take notice of their age and ability, and to use ordinary care to protect them from risks which they cannot properly appreciate, and to which they should not be exposed. The duty in such cases to warn and instruct grows naturally out of the ignorance or inexperience of the employee. * * * In view of the youth and want of experience in the business on the part of Rummel (plaintiff), it was necessarily a question for the jury whether his employer had sufficiently warned and instructed him about the dangers of the employment, and how to avoid them, or had done all that was reasonably necessary to protect him from injury.' (p. 520, 19 A.p. 345).
In Fisher v. Delaware & Hudson Canal Co., 153 Pa. 379, 26 A. 18 (1893), where the defendant was held liable to a 13-year old plaintiff who was injured while picking slate from the top of its coal cars, the court approved a charge which said: 'There is another duty which the employer owes to a child or infant, and that is to inform him of the dangers connected with the services in which he is employed. If that information, taken in connection with what the employee must know from his personal and constant observation, is sufficient to enable him to understand clearly the dangers to which he is exposed, then that duty is discharged on the part of the employer.' (p. 384, 26 A.p. 19). 'If the circumstances are such that the employer must perceive that the boy has not the capacity to realize the dangers to which he is exposed, he ought not to be put in that employment.' (p. 384, 26 A.p. 19). See also Kehler v. Schwenk, 151 Pa. 505, 520, 25 A. 130 (1892).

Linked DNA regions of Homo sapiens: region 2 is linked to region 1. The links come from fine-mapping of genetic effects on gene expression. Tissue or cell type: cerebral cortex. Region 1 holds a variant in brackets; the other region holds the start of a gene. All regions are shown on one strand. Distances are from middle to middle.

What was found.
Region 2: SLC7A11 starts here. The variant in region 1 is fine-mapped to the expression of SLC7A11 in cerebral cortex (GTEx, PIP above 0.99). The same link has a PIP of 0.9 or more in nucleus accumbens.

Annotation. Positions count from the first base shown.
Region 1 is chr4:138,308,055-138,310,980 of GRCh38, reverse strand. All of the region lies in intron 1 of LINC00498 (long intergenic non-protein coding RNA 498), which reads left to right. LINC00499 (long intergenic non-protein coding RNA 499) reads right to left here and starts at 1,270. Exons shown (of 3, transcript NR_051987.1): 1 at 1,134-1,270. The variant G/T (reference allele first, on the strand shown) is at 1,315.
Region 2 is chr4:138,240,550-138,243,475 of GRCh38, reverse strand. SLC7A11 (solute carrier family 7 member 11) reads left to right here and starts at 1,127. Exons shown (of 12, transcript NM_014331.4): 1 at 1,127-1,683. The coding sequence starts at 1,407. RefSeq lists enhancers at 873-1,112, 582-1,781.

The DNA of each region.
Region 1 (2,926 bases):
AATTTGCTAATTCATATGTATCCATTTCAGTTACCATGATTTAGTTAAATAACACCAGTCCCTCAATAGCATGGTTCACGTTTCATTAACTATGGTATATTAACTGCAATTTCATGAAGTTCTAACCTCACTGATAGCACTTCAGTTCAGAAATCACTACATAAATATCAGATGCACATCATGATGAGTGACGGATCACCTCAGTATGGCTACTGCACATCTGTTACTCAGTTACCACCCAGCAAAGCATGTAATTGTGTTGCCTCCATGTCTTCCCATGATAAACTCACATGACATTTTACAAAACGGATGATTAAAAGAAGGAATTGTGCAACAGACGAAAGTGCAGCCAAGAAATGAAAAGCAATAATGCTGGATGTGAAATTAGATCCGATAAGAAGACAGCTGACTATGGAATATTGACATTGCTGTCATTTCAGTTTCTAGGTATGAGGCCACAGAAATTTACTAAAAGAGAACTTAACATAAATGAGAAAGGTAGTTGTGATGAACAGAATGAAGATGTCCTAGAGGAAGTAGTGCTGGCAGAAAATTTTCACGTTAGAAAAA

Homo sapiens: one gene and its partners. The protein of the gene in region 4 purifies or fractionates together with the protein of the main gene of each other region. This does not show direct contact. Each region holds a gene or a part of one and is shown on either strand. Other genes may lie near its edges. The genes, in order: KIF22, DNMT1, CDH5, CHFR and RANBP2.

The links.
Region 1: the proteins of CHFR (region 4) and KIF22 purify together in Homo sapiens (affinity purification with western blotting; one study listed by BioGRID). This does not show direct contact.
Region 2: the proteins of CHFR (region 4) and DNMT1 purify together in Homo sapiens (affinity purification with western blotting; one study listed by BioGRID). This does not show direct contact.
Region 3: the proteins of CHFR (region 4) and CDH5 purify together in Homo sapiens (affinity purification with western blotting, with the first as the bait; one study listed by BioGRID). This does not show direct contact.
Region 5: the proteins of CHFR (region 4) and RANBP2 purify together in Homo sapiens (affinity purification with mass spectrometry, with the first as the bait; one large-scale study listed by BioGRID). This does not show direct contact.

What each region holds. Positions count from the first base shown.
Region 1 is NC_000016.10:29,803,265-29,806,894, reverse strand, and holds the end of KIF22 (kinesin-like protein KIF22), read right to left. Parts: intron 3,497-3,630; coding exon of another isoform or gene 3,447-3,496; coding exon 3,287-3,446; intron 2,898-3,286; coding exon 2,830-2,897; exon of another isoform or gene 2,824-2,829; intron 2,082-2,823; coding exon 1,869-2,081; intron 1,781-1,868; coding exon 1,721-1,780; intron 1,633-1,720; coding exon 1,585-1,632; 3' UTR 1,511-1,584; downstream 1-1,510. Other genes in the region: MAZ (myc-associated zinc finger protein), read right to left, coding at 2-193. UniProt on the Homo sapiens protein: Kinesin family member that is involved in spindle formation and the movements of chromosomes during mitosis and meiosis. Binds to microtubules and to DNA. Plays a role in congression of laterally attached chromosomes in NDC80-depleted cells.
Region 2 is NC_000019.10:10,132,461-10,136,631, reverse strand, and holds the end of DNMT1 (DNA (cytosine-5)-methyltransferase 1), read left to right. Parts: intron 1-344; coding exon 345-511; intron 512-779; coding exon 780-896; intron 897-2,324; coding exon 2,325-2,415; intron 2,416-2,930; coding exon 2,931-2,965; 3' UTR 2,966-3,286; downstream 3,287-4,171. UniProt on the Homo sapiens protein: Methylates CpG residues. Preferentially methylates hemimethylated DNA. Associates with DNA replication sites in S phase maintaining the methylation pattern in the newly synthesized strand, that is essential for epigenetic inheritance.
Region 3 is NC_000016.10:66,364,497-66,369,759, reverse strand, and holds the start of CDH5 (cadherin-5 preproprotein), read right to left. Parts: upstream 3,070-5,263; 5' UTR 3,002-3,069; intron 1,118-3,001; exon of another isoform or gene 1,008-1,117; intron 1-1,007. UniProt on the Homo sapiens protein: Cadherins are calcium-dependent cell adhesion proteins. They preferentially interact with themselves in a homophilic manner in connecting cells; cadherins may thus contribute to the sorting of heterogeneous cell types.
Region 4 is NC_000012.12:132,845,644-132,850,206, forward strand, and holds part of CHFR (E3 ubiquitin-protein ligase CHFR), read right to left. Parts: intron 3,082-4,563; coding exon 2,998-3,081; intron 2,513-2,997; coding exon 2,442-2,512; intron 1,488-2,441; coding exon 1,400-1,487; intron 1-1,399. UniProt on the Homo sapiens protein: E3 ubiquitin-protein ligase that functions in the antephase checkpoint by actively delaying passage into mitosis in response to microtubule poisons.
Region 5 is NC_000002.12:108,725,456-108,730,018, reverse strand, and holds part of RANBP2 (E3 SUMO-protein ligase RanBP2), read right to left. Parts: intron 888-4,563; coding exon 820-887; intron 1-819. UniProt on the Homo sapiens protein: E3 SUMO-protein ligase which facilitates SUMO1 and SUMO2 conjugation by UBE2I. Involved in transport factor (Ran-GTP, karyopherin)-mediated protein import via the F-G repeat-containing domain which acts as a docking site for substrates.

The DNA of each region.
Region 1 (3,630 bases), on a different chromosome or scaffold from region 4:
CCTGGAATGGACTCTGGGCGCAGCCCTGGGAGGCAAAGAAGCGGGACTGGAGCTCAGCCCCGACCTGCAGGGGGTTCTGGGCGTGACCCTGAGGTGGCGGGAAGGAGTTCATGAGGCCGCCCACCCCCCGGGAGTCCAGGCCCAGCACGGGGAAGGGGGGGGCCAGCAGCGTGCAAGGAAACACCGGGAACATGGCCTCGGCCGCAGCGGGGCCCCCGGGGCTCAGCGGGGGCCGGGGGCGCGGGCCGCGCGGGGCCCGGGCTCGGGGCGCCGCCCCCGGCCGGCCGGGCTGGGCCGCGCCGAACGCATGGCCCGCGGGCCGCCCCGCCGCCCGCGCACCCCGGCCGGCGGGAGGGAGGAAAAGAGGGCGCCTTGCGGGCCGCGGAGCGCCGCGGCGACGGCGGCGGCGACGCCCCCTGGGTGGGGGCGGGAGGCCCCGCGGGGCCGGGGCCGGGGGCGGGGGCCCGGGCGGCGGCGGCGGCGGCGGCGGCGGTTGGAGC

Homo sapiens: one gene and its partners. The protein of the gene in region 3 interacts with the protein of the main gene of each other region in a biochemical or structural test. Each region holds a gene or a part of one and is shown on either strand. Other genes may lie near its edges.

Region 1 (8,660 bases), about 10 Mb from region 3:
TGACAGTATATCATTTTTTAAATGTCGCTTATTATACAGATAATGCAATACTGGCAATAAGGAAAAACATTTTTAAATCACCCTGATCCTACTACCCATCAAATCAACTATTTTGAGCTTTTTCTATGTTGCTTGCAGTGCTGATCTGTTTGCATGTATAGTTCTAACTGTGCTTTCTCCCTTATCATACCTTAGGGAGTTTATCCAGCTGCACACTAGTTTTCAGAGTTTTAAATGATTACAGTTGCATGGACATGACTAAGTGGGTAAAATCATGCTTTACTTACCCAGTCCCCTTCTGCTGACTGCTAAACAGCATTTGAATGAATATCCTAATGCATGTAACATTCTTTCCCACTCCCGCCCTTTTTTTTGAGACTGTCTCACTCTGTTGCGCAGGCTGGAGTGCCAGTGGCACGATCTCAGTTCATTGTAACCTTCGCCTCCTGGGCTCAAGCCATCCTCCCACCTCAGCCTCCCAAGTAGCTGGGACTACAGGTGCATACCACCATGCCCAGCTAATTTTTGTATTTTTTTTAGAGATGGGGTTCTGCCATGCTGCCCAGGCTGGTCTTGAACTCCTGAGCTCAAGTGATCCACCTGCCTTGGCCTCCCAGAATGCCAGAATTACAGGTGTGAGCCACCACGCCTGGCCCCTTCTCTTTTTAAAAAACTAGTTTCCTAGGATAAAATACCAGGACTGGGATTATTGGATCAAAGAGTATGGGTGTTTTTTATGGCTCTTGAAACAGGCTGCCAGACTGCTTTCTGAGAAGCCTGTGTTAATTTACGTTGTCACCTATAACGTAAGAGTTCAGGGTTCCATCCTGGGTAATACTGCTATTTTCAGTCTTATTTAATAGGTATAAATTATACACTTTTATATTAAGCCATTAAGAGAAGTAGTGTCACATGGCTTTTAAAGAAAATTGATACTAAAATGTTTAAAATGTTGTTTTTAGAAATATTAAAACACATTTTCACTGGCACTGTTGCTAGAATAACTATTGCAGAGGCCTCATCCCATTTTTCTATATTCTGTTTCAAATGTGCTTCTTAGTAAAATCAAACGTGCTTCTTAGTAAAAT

The status of the decedent as an infant therefore makes the labeling of him as an independent contractor the beginning rather than the end of the question whether the defendant owed to him a special duty of care and protection. For the extent of such duty depends on the defendant's knowledge of his need for such protection and care. This is an individual matter depending on the individual abilities, experience, knowledge and capacity of the infant whose conduct is involved in the immediate case and not on some universal standard applicable to all in the same general class. 57 C.J.S. Master & Servant § 507; 3 Labatt, Master & Servant (1913), § 1154, et seq.
It follows, therefore, that the individual circumstances which would establish the capacities as well as the incapacities of the newsboy for whose death the present suit is brought, as well as the defendant's chargeability with knowledge of them, may not be determined on a motion to dismiss. For on such a motion none of the factors, except what appears in the general charge of negligence, is before us. We may not pass judgment on the case at this time merely because the decedent was a newsboy and he has been characterized in the complaint as an independent contractor. The nature of the hazards of his particular employment, especially at the time and place where he sustained his fatal injuries, his individual need for warning and protection, as well as the defendant's knowledge of the extent of his need, must first appear before the question of responsibility may be determined.
A motion to dismiss may only be granted in the clearest of cases. Where additional facts obviously are required before an ultimate judgment may be formed, the motion must fall. '(A) complaint should not be dismissed for insufficiency unless it appears to a certainty that plaintiff is entitled to no relief under any state of facts which could be proved in support of the claim.' 2 Moore, Federal Practice (2d ed.), § 12.08, p. 2245.
AND NOW, December 21, 1962, the motion of defendant, Lancaster Newspapers, Inc., to dismiss, is denied.